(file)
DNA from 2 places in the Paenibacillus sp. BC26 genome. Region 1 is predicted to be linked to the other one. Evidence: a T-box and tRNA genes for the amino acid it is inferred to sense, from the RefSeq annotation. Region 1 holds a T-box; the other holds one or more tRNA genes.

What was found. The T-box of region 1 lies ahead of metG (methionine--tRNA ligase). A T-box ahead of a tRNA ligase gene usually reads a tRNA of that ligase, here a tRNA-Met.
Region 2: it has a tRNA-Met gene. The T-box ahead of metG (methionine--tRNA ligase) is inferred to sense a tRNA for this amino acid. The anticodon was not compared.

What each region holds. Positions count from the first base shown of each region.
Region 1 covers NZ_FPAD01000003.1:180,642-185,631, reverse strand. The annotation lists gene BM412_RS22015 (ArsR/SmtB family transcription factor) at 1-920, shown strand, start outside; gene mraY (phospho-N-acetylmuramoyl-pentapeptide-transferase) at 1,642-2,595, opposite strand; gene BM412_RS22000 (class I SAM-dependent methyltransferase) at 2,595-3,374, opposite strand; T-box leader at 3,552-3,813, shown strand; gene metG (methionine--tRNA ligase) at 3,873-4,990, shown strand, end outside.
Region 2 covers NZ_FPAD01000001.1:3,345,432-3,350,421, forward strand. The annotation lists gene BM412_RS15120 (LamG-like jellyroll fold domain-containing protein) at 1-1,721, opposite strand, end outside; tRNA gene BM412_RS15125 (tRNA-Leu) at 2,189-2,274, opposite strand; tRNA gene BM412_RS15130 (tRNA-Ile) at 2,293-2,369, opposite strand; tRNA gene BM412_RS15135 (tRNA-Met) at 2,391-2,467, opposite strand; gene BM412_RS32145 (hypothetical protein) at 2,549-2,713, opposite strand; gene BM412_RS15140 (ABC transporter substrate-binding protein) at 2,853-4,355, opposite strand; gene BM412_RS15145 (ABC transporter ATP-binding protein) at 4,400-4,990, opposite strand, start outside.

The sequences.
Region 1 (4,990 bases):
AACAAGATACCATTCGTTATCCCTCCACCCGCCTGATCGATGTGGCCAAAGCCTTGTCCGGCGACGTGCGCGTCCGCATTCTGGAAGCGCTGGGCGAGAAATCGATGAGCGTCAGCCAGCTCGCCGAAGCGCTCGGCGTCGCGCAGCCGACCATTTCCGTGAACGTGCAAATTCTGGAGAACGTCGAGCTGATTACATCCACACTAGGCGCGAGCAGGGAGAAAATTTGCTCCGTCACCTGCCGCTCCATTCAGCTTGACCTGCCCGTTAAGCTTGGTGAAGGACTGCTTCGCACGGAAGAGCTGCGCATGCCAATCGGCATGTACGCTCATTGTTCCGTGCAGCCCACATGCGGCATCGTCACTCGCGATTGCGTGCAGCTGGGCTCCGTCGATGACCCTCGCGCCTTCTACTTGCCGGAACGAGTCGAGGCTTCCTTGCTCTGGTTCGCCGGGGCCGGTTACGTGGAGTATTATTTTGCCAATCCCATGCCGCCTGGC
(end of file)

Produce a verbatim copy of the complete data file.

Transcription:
DNA from 2 places in the Paenibacillus sp. BC26 genome. Region 1 is predicted to be linked to the other one. Evidence: a T-box and tRNA genes for the amino acid it is inferred to sense, from the RefSeq annotation. Region 1 holds a T-box; the other holds one or more tRNA genes.

What was found. The T-box of region 1 lies ahead of metG (methionine--tRNA ligase). A T-box ahead of a tRNA ligase gene usually reads a tRNA of that ligase, here a tRNA-Met.
Region 2: it has a tRNA-Met gene. The T-box ahead of metG (methionine--tRNA ligase) is inferred to sense a tRNA for this amino acid. The anticodon was not compared.

What each region holds. Positions count from the first base shown of each region.
Region 1 covers NZ_FPAD01000003.1:180,642-185,631, reverse strand. The annotation lists gene BM412_RS22015 (ArsR/SmtB family transcription factor) at 1-920, shown strand, start outside; gene mraY (phospho-N-acetylmuramoyl-pentapeptide-transferase) at 1,642-2,595, opposite strand; gene BM412_RS22000 (class I SAM-dependent methyltransferase) at 2,595-3,374, opposite strand; T-box leader at 3,552-3,813, shown strand; gene metG (methionine--tRNA ligase) at 3,873-4,990, shown strand, end outside.
Region 2 covers NZ_FPAD01000001.1:3,345,432-3,350,421, forward strand. The annotation lists gene BM412_RS15120 (LamG-like jellyroll fold domain-containing protein) at 1-1,721, opposite strand, end outside; tRNA gene BM412_RS15125 (tRNA-Leu) at 2,189-2,274, opposite strand; tRNA gene BM412_RS15130 (tRNA-Ile) at 2,293-2,369, opposite strand; tRNA gene BM412_RS15135 (tRNA-Met) at 2,391-2,467, opposite strand; gene BM412_RS32145 (hypothetical protein) at 2,549-2,713, opposite strand; gene BM412_RS15140 (ABC transporter substrate-binding protein) at 2,853-4,355, opposite strand; gene BM412_RS15145 (ABC transporter ATP-binding protein) at 4,400-4,990, opposite strand, start outside.

The sequences.
Region 1 (4,990 bases):
AACAAGATACCATTCGTTATCCCTCCACCCGCCTGATCGATGTGGCCAAAGCCTTGTCCGGCGACGTGCGCGTCCGCATTCTGGAAGCGCTGGGCGAGAAATCGATGAGCGTCAGCCAGCTCGCCGAAGCGCTCGGCGTCGCGCAGCCGACCATTTCCGTGAACGTGCAAATTCTGGAGAACGTCGAGCTGATTACATCCACACTAGGCGCGAGCAGGGAGAAAATTTGCTCCGTCACCTGCCGCTCCATTCAGCTTGACCTGCCCGTTAAGCTTGGTGAAGGACTGCTTCGCACGGAAGAGCTGCGCATGCCAATCGGCATGTACGCTCATTGTTCCGTGCAGCCCACATGCGGCATCGTCACTCGCGATTGCGTGCAGCTGGGCTCCGTCGATGACCCTCGCGCCTTCTACTTGCCGGAACGAGTCGAGGCTTCCTTGCTCTGGTTCGCCGGGGCCGGTTACGTGGAGTATTATTTTGCCAATCCCATGCCGCCTGGC